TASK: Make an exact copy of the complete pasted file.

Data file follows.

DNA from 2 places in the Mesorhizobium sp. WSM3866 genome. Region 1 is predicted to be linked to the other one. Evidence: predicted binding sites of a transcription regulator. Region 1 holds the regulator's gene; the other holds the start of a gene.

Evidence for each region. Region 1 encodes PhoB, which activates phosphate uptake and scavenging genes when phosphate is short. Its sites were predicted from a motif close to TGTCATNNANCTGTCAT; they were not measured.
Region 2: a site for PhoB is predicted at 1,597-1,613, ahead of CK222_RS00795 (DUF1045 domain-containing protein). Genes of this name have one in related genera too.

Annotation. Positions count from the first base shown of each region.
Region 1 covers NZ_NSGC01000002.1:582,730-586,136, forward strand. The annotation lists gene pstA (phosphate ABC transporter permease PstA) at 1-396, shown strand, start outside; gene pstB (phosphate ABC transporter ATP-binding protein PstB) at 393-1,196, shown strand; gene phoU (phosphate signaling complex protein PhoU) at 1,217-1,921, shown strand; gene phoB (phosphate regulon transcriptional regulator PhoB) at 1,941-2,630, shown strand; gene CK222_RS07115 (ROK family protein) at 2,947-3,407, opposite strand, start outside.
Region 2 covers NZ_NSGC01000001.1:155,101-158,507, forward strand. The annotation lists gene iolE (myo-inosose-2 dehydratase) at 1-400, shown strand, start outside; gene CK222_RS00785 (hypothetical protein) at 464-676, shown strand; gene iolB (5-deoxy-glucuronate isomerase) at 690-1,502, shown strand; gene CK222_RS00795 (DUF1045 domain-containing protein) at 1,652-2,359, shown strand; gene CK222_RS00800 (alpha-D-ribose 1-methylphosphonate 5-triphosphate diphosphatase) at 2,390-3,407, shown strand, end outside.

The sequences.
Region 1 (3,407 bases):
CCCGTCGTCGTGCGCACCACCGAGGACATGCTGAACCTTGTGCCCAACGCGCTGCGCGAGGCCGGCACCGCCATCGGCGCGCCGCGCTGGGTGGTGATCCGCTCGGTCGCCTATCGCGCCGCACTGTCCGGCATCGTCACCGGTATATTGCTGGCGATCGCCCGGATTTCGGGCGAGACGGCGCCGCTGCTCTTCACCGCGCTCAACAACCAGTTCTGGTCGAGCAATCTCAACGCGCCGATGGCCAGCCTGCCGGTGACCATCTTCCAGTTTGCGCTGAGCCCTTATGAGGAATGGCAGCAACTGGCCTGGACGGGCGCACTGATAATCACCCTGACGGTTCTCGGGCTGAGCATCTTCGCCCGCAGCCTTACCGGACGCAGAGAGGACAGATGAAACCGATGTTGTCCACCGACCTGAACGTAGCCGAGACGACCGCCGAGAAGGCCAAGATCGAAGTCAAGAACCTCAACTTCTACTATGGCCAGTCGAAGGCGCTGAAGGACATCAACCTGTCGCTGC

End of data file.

DNA from 2 places in the Mesorhizobium sp. WSM3866 genome. Region 1 is predicted to be linked to the other one. Evidence: predicted binding sites of a transcription regulator. Region 1 holds the regulator's gene; the other holds the start of a gene.

Evidence for each region. Region 1 encodes PhoB, which activates phosphate uptake and scavenging genes when phosphate is short. Its sites were predicted from a motif close to TGTCATNNANCTGTCAT; they were not measured.
Region 2: a site for PhoB is predicted at 1,597-1,613, ahead of CK222_RS00795 (DUF1045 domain-containing protein). Genes of this name have one in related genera too.

Annotation. Positions count from the first base shown of each region.
Region 1 covers NZ_NSGC01000002.1:582,730-586,136, forward strand. The annotation lists gene pstA (phosphate ABC transporter permease PstA) at 1-396, shown strand, start outside; gene pstB (phosphate ABC transporter ATP-binding protein PstB) at 393-1,196, shown strand; gene phoU (phosphate signaling complex protein PhoU) at 1,217-1,921, shown strand; gene phoB (phosphate regulon transcriptional regulator PhoB) at 1,941-2,630, shown strand; gene CK222_RS07115 (ROK family protein) at 2,947-3,407, opposite strand, start outside.
Region 2 covers NZ_NSGC01000001.1:155,101-158,507, forward strand. The annotation lists gene iolE (myo-inosose-2 dehydratase) at 1-400, shown strand, start outside; gene CK222_RS00785 (hypothetical protein) at 464-676, shown strand; gene iolB (5-deoxy-glucuronate isomerase) at 690-1,502, shown strand; gene CK222_RS00795 (DUF1045 domain-containing protein) at 1,652-2,359, shown strand; gene CK222_RS00800 (alpha-D-ribose 1-methylphosphonate 5-triphosphate diphosphatase) at 2,390-3,407, shown strand, end outside.

The sequences.
Region 1 (3,407 bases):
CCCGTCGTCGTGCGCACCACCGAGGACATGCTGAACCTTGTGCCCAACGCGCTGCGCGAGGCCGGCACCGCCATCGGCGCGCCGCGCTGGGTGGTGATCCGCTCGGTCGCCTATCGCGCCGCACTGTCCGGCATCGTCACCGGTATATTGCTGGCGATCGCCCGGATTTCGGGCGAGACGGCGCCGCTGCTCTTCACCGCGCTCAACAACCAGTTCTGGTCGAGCAATCTCAACGCGCCGATGGCCAGCCTGCCGGTGACCATCTTCCAGTTTGCGCTGAGCCCTTATGAGGAATGGCAGCAACTGGCCTGGACGGGCGCACTGATAATCACCCTGACGGTTCTCGGGCTGAGCATCTTCGCCCGCAGCCTTACCGGACGCAGAGAGGACAGATGAAACCGATGTTGTCCACCGACCTGAACGTAGCCGAGACGACCGCCGAGAAGGCCAAGATCGAAGTCAAGAACCTCAACTTCTACTATGGCCAGTCGAAGGCGCTGAAGGACATCAACCTGTCGCTGC